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Messier 12

Globular Cluster M12 (NGC 6218), class IX, in Ophiuchus

Right Ascension 16 : 47.2 (h:m)
Declination -01 : 57 (deg:m)
Distance 16.0 (kly)
Visual Brightness 6.7 (mag)
Apparent Dimension 16.0 (arc min)

Discovered by Charles Messier in 1764.

Messier 12 (M12, NGC 6218) is nearly a twin of its apparent neighbor, M10, and is only slightly larger and an idea fainter. Nevertheless, it was once believed to be an intermediate type between globular and dense open clusters (like M11), as it is not very concentrated - Harlow Shapley included M12 in his concentration class IX. It is, e.g., notably much less concentrated toward the center than M10 (of class VII). At its distance of about 16,000 light years, the apparent diameter of M12 of 16.0 arc minutes corresponds to about 75 light years. This stellar swarm is approaching us at 16 km/sec.

Helen Sawyer Hogg determined the cluster's overall spectral type as F7 and gives its color index as 0.0, and the mean magnitude of the 25 brightest stars as 13.97. The brightest stars of M12 are about mag 12.0, its horizontal branch level (of giant stars) is magnitude 14.9, according to the Deep Sky Field Guide to Uranometria 2000.0. Alan Sandage has found 13 variables in M12.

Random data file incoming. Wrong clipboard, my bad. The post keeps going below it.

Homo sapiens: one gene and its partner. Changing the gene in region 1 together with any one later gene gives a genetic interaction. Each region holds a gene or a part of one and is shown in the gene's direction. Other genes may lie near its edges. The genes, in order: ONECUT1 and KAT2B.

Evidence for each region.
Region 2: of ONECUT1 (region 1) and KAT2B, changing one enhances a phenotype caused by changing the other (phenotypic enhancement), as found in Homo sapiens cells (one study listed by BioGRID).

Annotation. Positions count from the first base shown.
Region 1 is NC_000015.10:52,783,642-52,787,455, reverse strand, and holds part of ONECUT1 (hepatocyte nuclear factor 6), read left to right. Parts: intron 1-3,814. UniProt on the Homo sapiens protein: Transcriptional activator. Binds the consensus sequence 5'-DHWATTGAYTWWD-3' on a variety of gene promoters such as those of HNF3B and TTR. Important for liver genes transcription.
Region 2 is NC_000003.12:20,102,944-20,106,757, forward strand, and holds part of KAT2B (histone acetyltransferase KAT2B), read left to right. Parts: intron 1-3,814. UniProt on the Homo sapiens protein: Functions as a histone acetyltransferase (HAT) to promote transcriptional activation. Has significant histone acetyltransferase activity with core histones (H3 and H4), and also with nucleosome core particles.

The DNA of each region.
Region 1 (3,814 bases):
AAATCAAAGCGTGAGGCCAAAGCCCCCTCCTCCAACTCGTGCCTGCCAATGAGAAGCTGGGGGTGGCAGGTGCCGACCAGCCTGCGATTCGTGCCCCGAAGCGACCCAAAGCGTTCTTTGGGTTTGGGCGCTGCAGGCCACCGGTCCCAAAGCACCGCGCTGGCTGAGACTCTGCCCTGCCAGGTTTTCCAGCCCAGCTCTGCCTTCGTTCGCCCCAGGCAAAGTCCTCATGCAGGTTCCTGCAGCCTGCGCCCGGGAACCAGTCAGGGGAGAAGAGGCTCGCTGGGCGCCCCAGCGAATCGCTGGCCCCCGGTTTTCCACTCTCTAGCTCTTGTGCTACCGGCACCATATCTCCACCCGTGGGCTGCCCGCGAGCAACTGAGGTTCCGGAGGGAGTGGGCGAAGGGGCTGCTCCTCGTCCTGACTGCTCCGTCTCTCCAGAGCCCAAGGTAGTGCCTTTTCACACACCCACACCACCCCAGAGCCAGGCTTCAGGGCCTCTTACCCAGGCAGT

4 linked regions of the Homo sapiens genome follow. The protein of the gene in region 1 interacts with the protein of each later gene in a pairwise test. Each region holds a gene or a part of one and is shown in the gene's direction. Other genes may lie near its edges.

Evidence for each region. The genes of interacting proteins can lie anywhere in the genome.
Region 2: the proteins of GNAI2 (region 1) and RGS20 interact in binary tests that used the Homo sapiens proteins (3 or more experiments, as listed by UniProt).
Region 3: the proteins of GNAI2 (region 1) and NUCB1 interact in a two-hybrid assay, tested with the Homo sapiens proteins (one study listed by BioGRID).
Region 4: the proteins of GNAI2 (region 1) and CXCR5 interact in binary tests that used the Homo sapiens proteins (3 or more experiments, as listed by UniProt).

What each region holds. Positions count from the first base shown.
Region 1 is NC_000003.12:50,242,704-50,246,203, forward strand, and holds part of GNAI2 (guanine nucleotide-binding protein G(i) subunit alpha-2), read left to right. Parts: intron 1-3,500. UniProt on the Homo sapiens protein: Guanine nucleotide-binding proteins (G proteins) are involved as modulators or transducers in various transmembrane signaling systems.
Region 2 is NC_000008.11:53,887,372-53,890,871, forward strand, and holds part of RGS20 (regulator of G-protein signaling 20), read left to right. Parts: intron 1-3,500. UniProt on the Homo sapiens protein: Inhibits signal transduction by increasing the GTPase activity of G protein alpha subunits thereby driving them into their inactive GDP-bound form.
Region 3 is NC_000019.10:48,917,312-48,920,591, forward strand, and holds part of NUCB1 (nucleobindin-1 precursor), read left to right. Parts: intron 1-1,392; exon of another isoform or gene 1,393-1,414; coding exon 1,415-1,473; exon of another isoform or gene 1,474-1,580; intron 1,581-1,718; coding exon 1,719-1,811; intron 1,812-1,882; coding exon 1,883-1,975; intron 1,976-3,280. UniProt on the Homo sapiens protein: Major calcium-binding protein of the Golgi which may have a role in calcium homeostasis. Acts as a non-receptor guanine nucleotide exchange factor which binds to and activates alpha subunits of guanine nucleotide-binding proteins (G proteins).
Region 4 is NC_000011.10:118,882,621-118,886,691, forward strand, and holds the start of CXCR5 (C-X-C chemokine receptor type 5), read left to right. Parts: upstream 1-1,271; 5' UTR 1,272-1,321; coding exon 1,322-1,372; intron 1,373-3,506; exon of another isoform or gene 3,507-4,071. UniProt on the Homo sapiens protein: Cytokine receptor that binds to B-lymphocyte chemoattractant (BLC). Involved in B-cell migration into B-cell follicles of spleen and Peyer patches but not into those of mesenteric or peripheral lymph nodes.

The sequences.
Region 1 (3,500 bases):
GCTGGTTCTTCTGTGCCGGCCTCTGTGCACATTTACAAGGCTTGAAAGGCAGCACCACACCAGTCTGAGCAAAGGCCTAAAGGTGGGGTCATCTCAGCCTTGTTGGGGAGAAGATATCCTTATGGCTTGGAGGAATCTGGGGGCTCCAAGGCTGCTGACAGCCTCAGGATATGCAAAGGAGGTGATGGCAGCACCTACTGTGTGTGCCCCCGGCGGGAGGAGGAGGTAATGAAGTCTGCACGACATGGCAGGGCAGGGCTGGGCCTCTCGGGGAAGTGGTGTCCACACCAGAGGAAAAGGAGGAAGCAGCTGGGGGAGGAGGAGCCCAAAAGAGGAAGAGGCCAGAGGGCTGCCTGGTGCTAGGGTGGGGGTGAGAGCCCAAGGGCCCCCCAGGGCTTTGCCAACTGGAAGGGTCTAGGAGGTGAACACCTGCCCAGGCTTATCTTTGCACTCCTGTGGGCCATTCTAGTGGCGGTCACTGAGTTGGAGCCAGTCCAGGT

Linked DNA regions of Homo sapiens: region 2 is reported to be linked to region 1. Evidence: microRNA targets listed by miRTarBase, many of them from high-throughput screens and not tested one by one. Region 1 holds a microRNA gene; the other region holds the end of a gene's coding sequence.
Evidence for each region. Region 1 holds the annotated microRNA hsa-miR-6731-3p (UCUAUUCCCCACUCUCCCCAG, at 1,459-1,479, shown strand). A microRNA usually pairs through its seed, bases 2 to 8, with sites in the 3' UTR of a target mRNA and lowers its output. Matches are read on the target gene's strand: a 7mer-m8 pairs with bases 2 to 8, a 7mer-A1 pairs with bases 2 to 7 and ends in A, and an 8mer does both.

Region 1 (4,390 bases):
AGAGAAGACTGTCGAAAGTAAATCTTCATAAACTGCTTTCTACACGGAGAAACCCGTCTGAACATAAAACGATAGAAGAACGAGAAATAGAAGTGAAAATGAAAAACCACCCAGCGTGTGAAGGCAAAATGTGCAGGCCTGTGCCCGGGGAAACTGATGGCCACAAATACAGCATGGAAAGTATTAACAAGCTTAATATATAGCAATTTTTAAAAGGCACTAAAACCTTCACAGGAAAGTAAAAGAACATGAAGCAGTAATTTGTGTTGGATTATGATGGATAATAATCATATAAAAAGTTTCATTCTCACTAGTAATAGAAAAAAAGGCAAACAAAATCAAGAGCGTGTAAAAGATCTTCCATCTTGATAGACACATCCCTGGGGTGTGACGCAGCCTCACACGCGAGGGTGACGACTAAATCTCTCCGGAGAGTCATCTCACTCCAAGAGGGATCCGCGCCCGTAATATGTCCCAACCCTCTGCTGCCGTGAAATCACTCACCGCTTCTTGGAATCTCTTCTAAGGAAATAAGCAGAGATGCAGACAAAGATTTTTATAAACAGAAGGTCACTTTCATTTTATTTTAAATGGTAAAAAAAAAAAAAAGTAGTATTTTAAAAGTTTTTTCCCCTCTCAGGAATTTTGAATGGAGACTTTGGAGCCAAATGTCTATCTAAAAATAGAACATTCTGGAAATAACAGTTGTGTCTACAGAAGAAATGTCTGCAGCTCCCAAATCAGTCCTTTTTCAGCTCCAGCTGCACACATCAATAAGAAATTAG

M12 is one of Charles Messier's original discoveries, found on May 30, 1764. Like many other globular clusters, Messier described it as "Nebula without stars", as did Bode 10 years later; a consequence of the modest resolving power of their instruments. William Herschel was the first to resolve it into stars in 1783.

Globular cluster M12 is easily found either 2 deg N and 2 deg W of M10, or 2 deg N and 8.5 deg E from Delta Ophiuchi.

  • Historical Observations and Descriptions of M12
  • ESO/VLT images of M12
  • More images of M12
  • Amateur images of M12

  • Marco Castellani's data for M 12
  • Christine Clement's Catalog of Variable Stars in M12
  • SIMBAD Data of M12
  • NED Data of M12
  • Publications on M12 (NASA ADS)
  • Observing Reports for M12 (IAAC Netastrocatalog)
  • NGC Online data for M12

    Hartmut Frommert
    Christine Kronberg

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    Last Modification: August 21, 2007